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Advocacy Group Criticizes Marijuana Packaging Restrictions

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By Burgess Powell

Just because weed will be legal in Canada by the end of the summer doesn’t mean that discrimination against the herb is over. Last week, Health Canada introduced packaging and sponsorship restrictions on recreational marijuana. A Canadian advocacy group criticizes marijuana packaging restrictions that limit consumer choice and awareness, and potentially threaten the legal weed market.

Though you’ll be able to buy weed in metro stations, you may not be able to tell brands and types of Mary J apart if the government approves these regulations.

Health Canada wants pot packaging to be as unappealing as possible. Bill C-45, which will legalize recreational marijuana, prevents cannabis companies from providing customer testimonials, creating mascots and sponsoring events or buildings. In addition to these limitations, Health Canada wants to restrict colors, logos and images on cannabis product wrapping.

If the government accepts Health Canada’s proposal, all cannabis packaging will be standardized. There will be a large warning about the dangers of marijuana on the front of the package. The brand name will only appear in a small section of the top righthand corner.

David Clement, the North American Affairs Manager at Consumer Choice Center, advocates on behalf of the consumer. Mr. Clement sees Canada’s potential restrictions as both dangerous and antithetical to consumer freedom.

“I would argue against [these restrictions], for three reasons,” Mr. Clement tells us. “First, it’s hypocritical because we don’t have these restrictions on alcohol […]. Their packaging can be colorful.”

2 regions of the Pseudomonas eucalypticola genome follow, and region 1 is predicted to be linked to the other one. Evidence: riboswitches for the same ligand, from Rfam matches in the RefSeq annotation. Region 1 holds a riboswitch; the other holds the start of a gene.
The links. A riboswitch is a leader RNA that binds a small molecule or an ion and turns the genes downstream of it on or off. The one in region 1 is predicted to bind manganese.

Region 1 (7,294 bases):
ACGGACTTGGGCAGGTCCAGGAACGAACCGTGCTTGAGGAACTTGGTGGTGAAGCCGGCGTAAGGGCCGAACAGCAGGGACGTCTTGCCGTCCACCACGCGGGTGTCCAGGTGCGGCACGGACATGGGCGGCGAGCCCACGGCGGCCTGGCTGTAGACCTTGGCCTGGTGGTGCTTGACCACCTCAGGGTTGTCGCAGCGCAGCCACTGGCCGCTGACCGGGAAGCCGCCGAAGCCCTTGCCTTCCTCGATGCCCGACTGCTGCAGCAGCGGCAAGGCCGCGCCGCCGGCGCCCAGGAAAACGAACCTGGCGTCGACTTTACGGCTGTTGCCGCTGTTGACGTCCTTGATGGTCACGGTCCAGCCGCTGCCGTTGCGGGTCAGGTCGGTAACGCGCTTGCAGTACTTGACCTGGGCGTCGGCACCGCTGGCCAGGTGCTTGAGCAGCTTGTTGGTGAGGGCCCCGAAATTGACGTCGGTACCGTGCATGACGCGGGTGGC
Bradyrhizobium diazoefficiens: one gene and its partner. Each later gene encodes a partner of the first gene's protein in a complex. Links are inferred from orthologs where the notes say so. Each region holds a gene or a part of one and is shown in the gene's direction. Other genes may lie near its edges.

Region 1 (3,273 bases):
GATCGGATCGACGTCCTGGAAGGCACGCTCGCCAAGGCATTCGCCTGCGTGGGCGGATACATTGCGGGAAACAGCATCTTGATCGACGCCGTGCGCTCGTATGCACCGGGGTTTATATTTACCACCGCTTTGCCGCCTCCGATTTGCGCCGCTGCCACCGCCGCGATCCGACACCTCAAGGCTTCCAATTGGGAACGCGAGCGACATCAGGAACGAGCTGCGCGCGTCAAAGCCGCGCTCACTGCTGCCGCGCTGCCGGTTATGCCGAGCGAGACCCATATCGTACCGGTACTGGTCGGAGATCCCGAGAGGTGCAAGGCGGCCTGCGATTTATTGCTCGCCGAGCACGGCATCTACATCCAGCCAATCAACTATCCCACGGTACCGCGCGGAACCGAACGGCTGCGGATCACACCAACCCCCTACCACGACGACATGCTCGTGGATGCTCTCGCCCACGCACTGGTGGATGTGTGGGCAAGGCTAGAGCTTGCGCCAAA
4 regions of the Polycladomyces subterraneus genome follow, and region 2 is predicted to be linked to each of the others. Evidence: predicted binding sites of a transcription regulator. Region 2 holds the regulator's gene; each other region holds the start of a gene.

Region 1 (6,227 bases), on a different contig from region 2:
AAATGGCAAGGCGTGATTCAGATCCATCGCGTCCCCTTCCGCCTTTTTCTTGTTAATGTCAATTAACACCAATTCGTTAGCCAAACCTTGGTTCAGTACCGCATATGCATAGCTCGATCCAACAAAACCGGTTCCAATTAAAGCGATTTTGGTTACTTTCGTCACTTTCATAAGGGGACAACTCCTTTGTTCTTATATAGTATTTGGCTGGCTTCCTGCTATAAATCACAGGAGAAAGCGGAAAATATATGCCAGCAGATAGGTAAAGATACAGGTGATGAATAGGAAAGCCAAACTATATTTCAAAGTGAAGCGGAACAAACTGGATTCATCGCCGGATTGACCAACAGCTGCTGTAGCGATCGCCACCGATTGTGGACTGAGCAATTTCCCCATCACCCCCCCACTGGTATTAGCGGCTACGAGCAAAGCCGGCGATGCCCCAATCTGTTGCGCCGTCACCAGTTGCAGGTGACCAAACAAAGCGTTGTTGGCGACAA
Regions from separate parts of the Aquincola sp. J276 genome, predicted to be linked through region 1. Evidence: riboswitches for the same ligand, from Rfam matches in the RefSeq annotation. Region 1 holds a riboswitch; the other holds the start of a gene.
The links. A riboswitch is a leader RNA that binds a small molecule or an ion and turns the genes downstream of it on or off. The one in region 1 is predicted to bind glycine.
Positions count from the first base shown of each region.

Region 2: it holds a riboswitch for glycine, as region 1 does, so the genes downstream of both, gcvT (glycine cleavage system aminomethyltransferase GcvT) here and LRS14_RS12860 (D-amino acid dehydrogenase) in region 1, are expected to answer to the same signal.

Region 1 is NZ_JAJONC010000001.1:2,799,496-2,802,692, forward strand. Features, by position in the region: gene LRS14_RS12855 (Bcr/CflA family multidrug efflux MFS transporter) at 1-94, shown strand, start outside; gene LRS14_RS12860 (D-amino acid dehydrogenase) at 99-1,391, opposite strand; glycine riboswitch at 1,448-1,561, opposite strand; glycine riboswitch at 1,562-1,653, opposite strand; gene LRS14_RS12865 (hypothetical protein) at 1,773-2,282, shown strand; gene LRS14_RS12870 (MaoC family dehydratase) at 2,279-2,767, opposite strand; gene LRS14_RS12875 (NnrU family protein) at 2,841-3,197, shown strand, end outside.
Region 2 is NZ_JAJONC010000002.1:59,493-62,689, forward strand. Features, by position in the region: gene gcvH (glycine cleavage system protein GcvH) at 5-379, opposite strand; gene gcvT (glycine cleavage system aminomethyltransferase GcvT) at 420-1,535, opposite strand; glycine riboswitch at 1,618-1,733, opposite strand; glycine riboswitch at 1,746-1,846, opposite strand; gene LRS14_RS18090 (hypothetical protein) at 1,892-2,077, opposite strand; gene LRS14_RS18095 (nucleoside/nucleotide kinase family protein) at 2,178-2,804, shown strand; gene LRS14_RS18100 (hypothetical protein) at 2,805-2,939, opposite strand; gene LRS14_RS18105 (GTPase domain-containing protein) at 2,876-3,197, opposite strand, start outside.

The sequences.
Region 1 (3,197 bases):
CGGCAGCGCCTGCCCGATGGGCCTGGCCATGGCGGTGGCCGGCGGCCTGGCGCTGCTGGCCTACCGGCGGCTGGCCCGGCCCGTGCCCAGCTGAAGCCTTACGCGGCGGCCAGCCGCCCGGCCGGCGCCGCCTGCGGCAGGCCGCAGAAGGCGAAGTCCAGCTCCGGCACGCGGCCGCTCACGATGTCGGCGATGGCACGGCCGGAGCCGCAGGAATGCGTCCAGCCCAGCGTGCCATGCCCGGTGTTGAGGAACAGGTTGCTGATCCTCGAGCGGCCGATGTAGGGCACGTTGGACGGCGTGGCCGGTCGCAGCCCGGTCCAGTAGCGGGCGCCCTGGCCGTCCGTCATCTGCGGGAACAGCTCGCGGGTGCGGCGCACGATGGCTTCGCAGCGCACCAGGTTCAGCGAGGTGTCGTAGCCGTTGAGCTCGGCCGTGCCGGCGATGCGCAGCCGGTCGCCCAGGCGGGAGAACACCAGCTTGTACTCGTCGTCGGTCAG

Though cannabis will be completely legal as of this summer, marijuana retail will be a lot more limited. Whereas liquor companies can design colorful labels and even build stadiums like the Budweiser Stage in Toronto, marijuana brands can’t even design a brand mascot.

“Second,” Mr. Clement continues, “[these restrictions] fail to realize that brands and branding convey knowledge to consumers. This is a big problem because a lot of people will be entering the cannabis market for the first time.”

Once weed is legal, many people will be buying it for the first time with little to no preexisting knowledge. They’ll need access to product information to choose appropriately.

“A lot of people aren’t aware of which cannabis products have THC in them, or which helps you sleep. It would be prohibited to put the desired effects [on packaging],” Mr. Clement explains.

People use cannabis for a variety of reasons, making it essential to convey a product’s effects. Ideally, Mr. Clement says, “We would love to have brands be able to say ‘this product will not get you high.’ ”

The third reason why this Canadian advocacy group criticizes marijuana packaging restrictions is that it makes it easy for black market weed to pass as legal weed. Mr. Clement explains, “All a criminal needs to do to pass off their product is to replicate this simple branding.”

According to the Canadian government, one of the main objectives of legalizing marijuana is to reduce black market cannabis sale. In reality, the government could be helping the black market by placing restrictions on legal product packaging.

The goal behind Health Canada’s marijuana packaging restrictions is to make marijuana less appealing to minors. While this is a legitimate concern, especially when bringing a new product to the (legal) market, these restrictions are hypocritical, contradictory and risky.

Luckily, these restrictions are a proposal, not a law, at least for the time being. If you’re disappointed in these restrictions, get involved with a consumer rights group or contact your member of parliament.

The Canadian government has yet to find the sweet spot between regulating legal marijuana and allowing brands to give customers much-needed information.

Original Publication in HighTimes.